Joshua Stephens, 30, and Terrell Yelverton, 38, announced today they want a bench trial, a move not opposed by Assistant Attorney General Kimberly Schwartz, who is prosecuting the case.
Mr. Stephens and Mr. Yelverton have pleaded not guilty in Richmond County Superior Court to two counts of false imprisonment and two counts of making false statements.
In a motion argued today, Mr. Stephens attorney contended that because Mr. Stephens is a part-time deputy sheriff in Emmanuel County, his actions in two incidents were justified.
In the first case, Timothy Grant was allegedly jerked off a bicycle and threatened with a Taser after he make an obscene gesture at the parole officers on Dec. 2, 2005.
The prosecution contends that as parole officers, Mr. Stephens and Mr. Yelverton had no right to detain any person unless he is on parole. Mr. Grant was not.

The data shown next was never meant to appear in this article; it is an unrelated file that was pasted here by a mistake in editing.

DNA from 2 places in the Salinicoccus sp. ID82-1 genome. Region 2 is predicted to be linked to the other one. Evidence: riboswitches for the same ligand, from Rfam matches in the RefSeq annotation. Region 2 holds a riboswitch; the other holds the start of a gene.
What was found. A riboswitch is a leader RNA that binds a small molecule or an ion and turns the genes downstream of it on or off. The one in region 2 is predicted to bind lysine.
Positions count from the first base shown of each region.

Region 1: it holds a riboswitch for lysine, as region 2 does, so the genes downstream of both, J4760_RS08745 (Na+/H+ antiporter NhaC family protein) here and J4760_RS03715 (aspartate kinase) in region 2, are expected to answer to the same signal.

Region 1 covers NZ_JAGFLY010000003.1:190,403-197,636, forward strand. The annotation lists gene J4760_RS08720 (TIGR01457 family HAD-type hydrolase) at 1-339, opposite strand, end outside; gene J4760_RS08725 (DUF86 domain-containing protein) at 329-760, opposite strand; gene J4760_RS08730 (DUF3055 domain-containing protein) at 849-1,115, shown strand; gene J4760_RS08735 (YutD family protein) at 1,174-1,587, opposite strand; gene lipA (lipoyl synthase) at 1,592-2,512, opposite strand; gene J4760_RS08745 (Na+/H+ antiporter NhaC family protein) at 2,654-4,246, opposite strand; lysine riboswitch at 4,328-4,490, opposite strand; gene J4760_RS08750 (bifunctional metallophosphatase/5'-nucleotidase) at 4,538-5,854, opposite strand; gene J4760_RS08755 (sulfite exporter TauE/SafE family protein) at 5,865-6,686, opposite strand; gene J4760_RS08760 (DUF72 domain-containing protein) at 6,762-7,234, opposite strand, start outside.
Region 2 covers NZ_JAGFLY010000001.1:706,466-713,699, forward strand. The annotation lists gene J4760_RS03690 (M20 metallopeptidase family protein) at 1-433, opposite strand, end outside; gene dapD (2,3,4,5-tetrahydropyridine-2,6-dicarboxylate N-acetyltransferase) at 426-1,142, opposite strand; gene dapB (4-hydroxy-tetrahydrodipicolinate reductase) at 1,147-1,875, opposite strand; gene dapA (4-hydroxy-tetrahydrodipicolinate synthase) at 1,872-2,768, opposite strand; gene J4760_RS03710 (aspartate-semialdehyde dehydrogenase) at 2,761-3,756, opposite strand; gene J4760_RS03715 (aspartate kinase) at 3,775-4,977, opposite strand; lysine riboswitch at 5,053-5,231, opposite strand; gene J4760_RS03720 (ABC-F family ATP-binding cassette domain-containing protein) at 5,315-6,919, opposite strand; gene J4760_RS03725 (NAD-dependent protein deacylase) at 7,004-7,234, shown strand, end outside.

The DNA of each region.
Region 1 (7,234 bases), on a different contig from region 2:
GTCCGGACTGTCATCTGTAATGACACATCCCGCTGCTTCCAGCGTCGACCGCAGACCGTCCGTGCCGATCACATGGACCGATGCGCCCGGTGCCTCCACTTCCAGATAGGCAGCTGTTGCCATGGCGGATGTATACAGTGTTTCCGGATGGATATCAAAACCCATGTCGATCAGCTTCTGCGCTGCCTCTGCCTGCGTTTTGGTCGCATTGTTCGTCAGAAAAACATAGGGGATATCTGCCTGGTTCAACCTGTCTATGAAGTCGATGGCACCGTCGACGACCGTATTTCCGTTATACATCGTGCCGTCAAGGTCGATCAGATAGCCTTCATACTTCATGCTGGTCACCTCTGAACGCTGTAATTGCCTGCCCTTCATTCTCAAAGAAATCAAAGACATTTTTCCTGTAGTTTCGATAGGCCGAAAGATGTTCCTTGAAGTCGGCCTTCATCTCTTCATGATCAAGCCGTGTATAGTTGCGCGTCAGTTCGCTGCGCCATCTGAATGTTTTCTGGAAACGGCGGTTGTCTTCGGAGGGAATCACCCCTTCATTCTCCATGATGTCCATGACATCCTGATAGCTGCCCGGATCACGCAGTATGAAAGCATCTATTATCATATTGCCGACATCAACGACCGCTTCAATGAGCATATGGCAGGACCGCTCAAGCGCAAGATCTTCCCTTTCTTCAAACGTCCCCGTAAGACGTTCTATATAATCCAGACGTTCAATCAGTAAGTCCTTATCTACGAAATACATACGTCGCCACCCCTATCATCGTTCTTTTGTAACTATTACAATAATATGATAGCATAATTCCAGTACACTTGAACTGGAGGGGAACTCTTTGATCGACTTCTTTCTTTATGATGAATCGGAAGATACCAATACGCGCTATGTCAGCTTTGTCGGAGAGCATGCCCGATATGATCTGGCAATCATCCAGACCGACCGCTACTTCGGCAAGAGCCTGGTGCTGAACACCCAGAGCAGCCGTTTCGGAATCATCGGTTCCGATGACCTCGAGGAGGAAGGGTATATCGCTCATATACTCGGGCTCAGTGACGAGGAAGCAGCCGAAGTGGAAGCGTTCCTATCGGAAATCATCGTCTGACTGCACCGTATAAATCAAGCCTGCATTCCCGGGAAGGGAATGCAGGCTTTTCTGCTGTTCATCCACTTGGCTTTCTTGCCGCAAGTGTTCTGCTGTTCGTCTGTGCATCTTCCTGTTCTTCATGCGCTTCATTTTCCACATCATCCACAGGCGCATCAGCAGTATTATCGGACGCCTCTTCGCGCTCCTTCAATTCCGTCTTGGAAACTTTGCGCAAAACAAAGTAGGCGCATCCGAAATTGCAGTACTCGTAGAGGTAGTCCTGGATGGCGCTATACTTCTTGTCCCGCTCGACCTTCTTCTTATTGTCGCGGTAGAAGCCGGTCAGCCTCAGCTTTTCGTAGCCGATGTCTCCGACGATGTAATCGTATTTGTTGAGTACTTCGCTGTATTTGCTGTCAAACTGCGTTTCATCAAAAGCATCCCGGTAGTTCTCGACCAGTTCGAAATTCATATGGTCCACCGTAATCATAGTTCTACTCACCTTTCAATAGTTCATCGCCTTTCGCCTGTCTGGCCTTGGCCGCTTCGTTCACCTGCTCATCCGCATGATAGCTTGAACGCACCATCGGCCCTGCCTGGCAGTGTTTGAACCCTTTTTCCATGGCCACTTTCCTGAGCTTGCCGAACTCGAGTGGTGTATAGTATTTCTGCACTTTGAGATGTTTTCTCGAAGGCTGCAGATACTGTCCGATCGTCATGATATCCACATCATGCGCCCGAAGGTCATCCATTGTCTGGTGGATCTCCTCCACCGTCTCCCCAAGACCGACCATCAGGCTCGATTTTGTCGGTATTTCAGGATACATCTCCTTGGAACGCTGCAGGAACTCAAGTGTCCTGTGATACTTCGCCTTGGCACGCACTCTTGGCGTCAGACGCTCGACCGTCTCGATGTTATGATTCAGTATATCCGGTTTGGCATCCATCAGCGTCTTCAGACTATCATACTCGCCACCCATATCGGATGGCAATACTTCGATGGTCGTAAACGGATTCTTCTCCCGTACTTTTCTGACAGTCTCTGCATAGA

Defense attorney Richard Allen countered that as a deputy sheriff, Mr. Stephens was within his rights to detain Mr. Grant for disorderly conduct.
In the second incident, the officers mistakenly chased down Troy Curry the night of Nov. 9, 2004. Mr. Allen contended that since the officers were looking for another man who looked like Mr. Curry, the detention was justified and Mr. Curry was released when properly identified.
Ms. Schwartz said that the facts are in great dispute. In the states version of the facts, the officers not only chased down Mr. Curry but Mr. Yelverton pulled a gun on him and Mr. Stephens kicked him in the head.
In addition, Ms. Schwartz argued that a deputy sheriff does not have arrest rights outside his home county.
Judge James G. Blanchard Jr. took the motion under advisement. The judge said he will try to find time for a bench trial in July. The attorneys anticipated a two- to three-day trial.
Mr. Stephens was hired as a parole officer in August 2001. He was fired in March 2006.
Mr. Yelverton, hired in October 1993, resigned in lieu of firing in March 2006, The Augusta Chronicle previously reported.